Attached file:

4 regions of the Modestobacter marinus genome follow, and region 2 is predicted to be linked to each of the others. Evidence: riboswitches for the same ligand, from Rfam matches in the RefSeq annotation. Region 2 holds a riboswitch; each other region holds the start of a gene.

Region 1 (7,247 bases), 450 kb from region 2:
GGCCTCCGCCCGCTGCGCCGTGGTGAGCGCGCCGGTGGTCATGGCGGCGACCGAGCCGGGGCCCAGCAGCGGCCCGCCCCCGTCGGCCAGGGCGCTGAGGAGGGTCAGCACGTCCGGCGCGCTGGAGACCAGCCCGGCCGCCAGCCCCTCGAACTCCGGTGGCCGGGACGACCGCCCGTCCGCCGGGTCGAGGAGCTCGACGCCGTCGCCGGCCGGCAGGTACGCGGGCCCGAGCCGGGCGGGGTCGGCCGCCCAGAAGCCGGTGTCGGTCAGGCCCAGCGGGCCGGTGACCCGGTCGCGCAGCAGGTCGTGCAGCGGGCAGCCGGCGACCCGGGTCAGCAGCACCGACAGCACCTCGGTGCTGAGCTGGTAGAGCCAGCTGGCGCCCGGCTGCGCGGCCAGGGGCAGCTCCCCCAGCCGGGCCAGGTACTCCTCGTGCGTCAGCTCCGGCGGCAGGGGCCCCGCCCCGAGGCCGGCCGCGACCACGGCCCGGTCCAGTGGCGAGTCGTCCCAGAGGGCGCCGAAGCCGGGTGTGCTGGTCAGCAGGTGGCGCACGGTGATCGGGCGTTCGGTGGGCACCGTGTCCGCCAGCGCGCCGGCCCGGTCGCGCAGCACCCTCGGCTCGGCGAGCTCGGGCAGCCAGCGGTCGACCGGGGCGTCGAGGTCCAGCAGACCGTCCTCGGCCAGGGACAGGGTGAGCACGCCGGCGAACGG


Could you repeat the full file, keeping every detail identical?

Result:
4 regions of the Modestobacter marinus genome follow, and region 2 is predicted to be linked to each of the others. Evidence: riboswitches for the same ligand, from Rfam matches in the RefSeq annotation. Region 2 holds a riboswitch; each other region holds the start of a gene.

Region 1 (7,247 bases), 450 kb from region 2:
GGCCTCCGCCCGCTGCGCCGTGGTGAGCGCGCCGGTGGTCATGGCGGCGACCGAGCCGGGGCCCAGCAGCGGCCCGCCCCCGTCGGCCAGGGCGCTGAGGAGGGTCAGCACGTCCGGCGCGCTGGAGACCAGCCCGGCCGCCAGCCCCTCGAACTCCGGTGGCCGGGACGACCGCCCGTCCGCCGGGTCGAGGAGCTCGACGCCGTCGCCGGCCGGCAGGTACGCGGGCCCGAGCCGGGCGGGGTCGGCCGCCCAGAAGCCGGTGTCGGTCAGGCCCAGCGGGCCGGTGACCCGGTCGCGCAGCAGGTCGTGCAGCGGGCAGCCGGCGACCCGGGTCAGCAGCACCGACAGCACCTCGGTGCTGAGCTGGTAGAGCCAGCTGGCGCCCGGCTGCGCGGCCAGGGGCAGCTCCCCCAGCCGGGCCAGGTACTCCTCGTGCGTCAGCTCCGGCGGCAGGGGCCCCGCCCCGAGGCCGGCCGCGACCACGGCCCGGTCCAGTGGCGAGTCGTCCCAGAGGGCGCCGAAGCCGGGTGTGCTGGTCAGCAGGTGGCGCACGGTGATCGGGCGTTCGGTGGGCACCGTGTCCGCCAGCGCGCCGGCCCGGTCGCGCAGCACCCTCGGCTCGGCGAGCTCGGGCAGCCAGCGGTCGACCGGGGCGTCGAGGTCCAGCAGACCGTCCTCGGCCAGGGACAGGGTGAGCACGCCGGCGAACGG